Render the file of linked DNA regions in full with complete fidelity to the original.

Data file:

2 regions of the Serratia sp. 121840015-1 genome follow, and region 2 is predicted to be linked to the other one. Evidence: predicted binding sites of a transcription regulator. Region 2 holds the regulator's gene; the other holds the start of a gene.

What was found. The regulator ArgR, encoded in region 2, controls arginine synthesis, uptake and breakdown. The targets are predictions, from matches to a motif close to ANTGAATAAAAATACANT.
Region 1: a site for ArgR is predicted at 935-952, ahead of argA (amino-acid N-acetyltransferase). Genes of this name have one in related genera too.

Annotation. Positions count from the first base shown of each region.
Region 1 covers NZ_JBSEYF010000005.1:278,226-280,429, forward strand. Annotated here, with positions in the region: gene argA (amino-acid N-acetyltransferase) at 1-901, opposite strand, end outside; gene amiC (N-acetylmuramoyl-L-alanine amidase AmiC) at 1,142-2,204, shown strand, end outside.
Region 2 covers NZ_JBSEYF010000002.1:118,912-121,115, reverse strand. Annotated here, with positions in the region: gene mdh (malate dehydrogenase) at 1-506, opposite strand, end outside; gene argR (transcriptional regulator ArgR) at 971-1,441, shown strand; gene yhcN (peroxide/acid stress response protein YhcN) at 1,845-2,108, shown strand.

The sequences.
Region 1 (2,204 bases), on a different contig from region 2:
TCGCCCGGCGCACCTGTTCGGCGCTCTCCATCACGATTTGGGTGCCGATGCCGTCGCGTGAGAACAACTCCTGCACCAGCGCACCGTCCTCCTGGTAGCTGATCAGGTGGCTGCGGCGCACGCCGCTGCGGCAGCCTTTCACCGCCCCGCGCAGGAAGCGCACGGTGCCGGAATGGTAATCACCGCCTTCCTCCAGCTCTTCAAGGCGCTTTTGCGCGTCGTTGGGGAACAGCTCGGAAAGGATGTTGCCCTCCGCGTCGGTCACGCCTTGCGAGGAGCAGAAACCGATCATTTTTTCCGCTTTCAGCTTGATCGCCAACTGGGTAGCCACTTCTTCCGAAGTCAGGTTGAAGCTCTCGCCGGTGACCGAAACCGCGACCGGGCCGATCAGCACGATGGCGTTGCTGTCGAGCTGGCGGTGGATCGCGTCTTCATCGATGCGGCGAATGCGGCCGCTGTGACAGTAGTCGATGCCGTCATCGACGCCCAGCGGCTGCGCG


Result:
2 regions of the Serratia sp. 121840015-1 genome follow, and region 2 is predicted to be linked to the other one. Evidence: predicted binding sites of a transcription regulator. Region 2 holds the regulator's gene; the other holds the start of a gene.

What was found. The regulator ArgR, encoded in region 2, controls arginine synthesis, uptake and breakdown. The targets are predictions, from matches to a motif close to ANTGAATAAAAATACANT.
Region 1: a site for ArgR is predicted at 935-952, ahead of argA (amino-acid N-acetyltransferase). Genes of this name have one in related genera too.

Annotation. Positions count from the first base shown of each region.
Region 1 covers NZ_JBSEYF010000005.1:278,226-280,429, forward strand. Annotated here, with positions in the region: gene argA (amino-acid N-acetyltransferase) at 1-901, opposite strand, end outside; gene amiC (N-acetylmuramoyl-L-alanine amidase AmiC) at 1,142-2,204, shown strand, end outside.
Region 2 covers NZ_JBSEYF010000002.1:118,912-121,115, reverse strand. Annotated here, with positions in the region: gene mdh (malate dehydrogenase) at 1-506, opposite strand, end outside; gene argR (transcriptional regulator ArgR) at 971-1,441, shown strand; gene yhcN (peroxide/acid stress response protein YhcN) at 1,845-2,108, shown strand.

The sequences.
Region 1 (2,204 bases), on a different contig from region 2:
TCGCCCGGCGCACCTGTTCGGCGCTCTCCATCACGATTTGGGTGCCGATGCCGTCGCGTGAGAACAACTCCTGCACCAGCGCACCGTCCTCCTGGTAGCTGATCAGGTGGCTGCGGCGCACGCCGCTGCGGCAGCCTTTCACCGCCCCGCGCAGGAAGCGCACGGTGCCGGAATGGTAATCACCGCCTTCCTCCAGCTCTTCAAGGCGCTTTTGCGCGTCGTTGGGGAACAGCTCGGAAAGGATGTTGCCCTCCGCGTCGGTCACGCCTTGCGAGGAGCAGAAACCGATCATTTTTTCCGCTTTCAGCTTGATCGCCAACTGGGTAGCCACTTCTTCCGAAGTCAGGTTGAAGCTCTCGCCGGTGACCGAAACCGCGACCGGGCCGATCAGCACGATGGCGTTGCTGTCGAGCTGGCGGTGGATCGCGTCTTCATCGATGCGGCGAATGCGGCCGCTGTGACAGTAGTCGATGCCGTCATCGACGCCCAGCGGCTGCGCG